Jennifer Schwartz Gallery presents “Watershed,” an exhibition showcasing photographs by Jeff Rich beginning February 3 through Saturday, March 17, 2012. To celebrate the long term series of work by the Savannah-based photographer, the gallery will host an opening night reception on Friday, February 3 from 6 to 9 p.m. The evening will feature complimentary cocktails, nibbles, an artist meet-and-greet, photo booth, and book signing.
Focusing on water issues ranging from recreation and sustainability to exploitation and abuse, Rich’s work explores these subjects by using long-term photographic documentations of very specific regions of the United States. Earning his Master of Fine Arts at the Savannah College of Art and Design in Savannah, Georgia in 2008, Rich’s ongoing project, Watershed, has already received much acclaim and has been featured in Fraction Magazine, as one of Daylight Magazine’s monthly podcasts, and in Photo-Eye’s Photographer’s Showcase. Rich was also recently named as one of the winners of the Magenta Flash Forward 2011 Emerging Photographers Competition. Additionally, Rich’s book Watershed: A Survey of The French Broad River Basin was awarded the 2010 Critical Mass Book Award, and was published as a monograph in December 2011. The monograph will be available for purchase at the gallery during the opening reception and duration of the exhibition.
The exhibit will include work from two chapters of Watershed focusing on the French Broad River and the Tennessee River. In the 1950s the French Broad River was one of the most polluted rivers in the country.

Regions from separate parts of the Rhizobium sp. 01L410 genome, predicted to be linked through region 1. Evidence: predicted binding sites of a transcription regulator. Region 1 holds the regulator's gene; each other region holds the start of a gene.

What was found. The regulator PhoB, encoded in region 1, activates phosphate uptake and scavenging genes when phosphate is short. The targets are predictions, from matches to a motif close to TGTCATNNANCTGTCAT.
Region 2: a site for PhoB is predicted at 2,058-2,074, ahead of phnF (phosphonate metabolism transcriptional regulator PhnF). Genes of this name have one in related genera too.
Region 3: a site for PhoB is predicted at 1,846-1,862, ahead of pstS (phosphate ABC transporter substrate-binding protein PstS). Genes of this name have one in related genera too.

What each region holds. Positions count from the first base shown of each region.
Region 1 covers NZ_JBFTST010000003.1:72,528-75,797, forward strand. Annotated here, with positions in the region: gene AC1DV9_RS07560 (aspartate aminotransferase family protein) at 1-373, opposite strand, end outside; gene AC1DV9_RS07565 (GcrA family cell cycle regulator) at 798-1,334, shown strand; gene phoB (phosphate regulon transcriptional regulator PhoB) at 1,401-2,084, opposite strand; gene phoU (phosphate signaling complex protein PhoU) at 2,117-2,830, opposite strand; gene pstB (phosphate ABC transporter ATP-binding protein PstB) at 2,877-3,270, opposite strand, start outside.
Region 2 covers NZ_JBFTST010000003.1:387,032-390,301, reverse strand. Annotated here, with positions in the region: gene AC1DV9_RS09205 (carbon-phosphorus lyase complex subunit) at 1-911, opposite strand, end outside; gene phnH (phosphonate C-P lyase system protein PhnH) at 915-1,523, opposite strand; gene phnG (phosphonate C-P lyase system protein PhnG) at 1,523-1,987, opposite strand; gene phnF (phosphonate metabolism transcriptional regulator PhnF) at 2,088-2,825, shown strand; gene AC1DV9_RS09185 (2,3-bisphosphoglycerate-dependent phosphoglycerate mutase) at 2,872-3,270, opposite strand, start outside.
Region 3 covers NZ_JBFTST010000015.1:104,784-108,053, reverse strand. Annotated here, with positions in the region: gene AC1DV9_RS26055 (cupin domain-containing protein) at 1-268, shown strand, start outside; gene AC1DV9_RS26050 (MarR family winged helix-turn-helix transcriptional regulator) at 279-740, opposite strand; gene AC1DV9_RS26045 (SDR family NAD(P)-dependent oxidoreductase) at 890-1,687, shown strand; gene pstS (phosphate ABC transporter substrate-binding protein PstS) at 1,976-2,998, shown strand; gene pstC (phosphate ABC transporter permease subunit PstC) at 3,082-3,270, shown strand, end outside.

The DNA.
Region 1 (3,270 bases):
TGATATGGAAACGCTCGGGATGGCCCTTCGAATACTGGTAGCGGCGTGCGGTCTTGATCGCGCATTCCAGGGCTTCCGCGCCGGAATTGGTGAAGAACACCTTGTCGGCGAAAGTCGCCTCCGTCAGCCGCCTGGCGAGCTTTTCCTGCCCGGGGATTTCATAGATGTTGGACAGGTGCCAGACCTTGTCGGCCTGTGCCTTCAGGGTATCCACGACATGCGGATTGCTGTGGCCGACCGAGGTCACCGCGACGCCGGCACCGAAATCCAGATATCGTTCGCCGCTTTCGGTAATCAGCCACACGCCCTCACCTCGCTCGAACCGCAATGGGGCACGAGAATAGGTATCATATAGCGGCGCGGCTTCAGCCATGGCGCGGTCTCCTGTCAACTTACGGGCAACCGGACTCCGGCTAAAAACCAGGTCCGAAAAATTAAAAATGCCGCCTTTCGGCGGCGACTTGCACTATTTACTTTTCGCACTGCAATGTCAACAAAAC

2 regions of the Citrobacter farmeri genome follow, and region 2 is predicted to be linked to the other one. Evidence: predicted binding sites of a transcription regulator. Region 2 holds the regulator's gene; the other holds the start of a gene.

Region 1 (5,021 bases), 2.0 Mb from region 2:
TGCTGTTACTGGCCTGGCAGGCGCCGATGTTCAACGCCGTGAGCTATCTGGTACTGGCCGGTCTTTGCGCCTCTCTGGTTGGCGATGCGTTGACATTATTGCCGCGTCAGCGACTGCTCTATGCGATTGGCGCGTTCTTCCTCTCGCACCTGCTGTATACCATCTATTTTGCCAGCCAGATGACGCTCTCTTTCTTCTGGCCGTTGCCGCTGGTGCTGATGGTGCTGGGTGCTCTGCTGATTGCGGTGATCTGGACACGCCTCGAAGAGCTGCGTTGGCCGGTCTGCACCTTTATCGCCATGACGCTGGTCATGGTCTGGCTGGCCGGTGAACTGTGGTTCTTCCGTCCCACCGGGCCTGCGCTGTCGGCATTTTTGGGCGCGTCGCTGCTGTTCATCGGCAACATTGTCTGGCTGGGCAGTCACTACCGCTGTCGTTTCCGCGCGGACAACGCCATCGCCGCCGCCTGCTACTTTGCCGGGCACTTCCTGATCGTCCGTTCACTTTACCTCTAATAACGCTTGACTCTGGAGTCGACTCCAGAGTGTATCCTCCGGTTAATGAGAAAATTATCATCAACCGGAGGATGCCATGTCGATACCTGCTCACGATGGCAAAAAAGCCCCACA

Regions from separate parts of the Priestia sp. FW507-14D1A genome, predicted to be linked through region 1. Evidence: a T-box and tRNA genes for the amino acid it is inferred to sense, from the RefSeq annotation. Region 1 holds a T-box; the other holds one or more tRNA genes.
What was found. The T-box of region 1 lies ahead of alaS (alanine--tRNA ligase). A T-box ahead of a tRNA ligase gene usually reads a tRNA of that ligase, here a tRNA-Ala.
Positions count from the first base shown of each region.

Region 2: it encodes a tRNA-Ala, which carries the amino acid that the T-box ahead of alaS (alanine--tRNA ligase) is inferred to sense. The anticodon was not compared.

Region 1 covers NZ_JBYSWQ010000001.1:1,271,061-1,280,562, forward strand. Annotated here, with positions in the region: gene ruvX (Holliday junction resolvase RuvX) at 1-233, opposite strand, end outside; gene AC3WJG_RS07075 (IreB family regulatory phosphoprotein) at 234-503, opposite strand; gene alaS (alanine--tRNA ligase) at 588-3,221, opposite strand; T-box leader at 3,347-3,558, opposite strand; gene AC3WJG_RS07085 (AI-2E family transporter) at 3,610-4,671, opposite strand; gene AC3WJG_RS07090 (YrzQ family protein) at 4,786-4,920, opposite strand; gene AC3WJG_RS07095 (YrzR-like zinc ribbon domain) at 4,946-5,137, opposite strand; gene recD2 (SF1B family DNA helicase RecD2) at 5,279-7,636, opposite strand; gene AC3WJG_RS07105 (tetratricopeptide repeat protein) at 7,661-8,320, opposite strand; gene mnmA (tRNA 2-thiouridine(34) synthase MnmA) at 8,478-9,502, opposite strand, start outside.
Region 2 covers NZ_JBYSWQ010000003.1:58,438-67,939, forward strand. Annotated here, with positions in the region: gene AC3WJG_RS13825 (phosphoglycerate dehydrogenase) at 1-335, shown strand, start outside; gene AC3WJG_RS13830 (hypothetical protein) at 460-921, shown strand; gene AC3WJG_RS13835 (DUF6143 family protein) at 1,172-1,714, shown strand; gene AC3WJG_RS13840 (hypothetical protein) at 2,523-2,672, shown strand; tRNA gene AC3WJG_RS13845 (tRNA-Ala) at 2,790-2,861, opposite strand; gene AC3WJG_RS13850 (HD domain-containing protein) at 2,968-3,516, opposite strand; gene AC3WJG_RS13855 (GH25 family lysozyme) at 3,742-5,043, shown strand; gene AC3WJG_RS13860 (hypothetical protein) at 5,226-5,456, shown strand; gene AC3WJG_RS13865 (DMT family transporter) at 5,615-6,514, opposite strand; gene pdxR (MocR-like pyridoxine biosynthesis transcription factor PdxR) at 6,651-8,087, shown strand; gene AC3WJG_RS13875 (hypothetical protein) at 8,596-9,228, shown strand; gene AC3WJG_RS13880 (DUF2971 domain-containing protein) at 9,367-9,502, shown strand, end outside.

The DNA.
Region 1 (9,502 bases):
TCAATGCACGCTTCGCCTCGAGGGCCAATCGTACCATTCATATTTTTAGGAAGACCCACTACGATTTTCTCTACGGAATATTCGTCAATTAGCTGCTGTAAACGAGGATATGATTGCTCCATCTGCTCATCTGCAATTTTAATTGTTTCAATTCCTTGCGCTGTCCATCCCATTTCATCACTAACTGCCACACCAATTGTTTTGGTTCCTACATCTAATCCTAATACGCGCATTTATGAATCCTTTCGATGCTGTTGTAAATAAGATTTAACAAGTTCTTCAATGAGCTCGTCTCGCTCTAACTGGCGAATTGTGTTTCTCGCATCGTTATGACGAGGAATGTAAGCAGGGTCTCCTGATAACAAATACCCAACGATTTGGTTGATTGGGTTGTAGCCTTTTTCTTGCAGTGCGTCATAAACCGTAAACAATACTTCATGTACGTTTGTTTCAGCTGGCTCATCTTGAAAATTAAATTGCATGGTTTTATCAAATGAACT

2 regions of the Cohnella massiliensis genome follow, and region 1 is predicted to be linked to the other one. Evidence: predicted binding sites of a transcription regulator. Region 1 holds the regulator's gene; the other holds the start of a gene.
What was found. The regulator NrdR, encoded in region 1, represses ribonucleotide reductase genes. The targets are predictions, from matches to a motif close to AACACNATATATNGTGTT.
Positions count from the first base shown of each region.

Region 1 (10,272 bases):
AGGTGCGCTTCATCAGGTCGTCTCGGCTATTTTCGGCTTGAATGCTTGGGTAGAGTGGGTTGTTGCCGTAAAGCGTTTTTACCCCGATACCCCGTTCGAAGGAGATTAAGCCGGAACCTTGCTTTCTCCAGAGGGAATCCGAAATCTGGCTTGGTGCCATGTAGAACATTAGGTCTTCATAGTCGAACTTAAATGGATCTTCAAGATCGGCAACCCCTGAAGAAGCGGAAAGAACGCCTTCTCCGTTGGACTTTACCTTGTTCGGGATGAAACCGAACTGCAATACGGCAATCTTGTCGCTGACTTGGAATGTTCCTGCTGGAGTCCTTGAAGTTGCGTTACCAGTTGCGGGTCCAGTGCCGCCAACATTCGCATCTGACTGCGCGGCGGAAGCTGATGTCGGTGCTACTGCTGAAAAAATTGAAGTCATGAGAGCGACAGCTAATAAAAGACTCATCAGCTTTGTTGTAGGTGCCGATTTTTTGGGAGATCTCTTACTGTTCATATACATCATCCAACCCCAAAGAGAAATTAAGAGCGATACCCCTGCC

“A common misconception of a watershed is that it’s all about the water. While water does play a large part, the land plays an even larger role by directing the water to a common point, such as a river or ocean,” explains Rich. “Thus human impact on the land directly affects the water that runs over it. With this project I intend to highlight this relationship between the land, water, and man, within the Mississippi River watershed.”
The Tennessee River chapter documents the control of the Tennessee Valley Authority, founded in 1933, that provides flood control, navigation on the rivers, economic development, and electric power production. Jennifer Schwartz, owner of the gallery, says Rich’s work is “important because it subtly calls attention to environmental issues, and why we should care about them.”
An artist talk and book signing will be held at the gallery on Feb. 18.
Jennifer Schwartz Gallery
1000 Marietta Street, Suite 112
Atlanta, GA 30318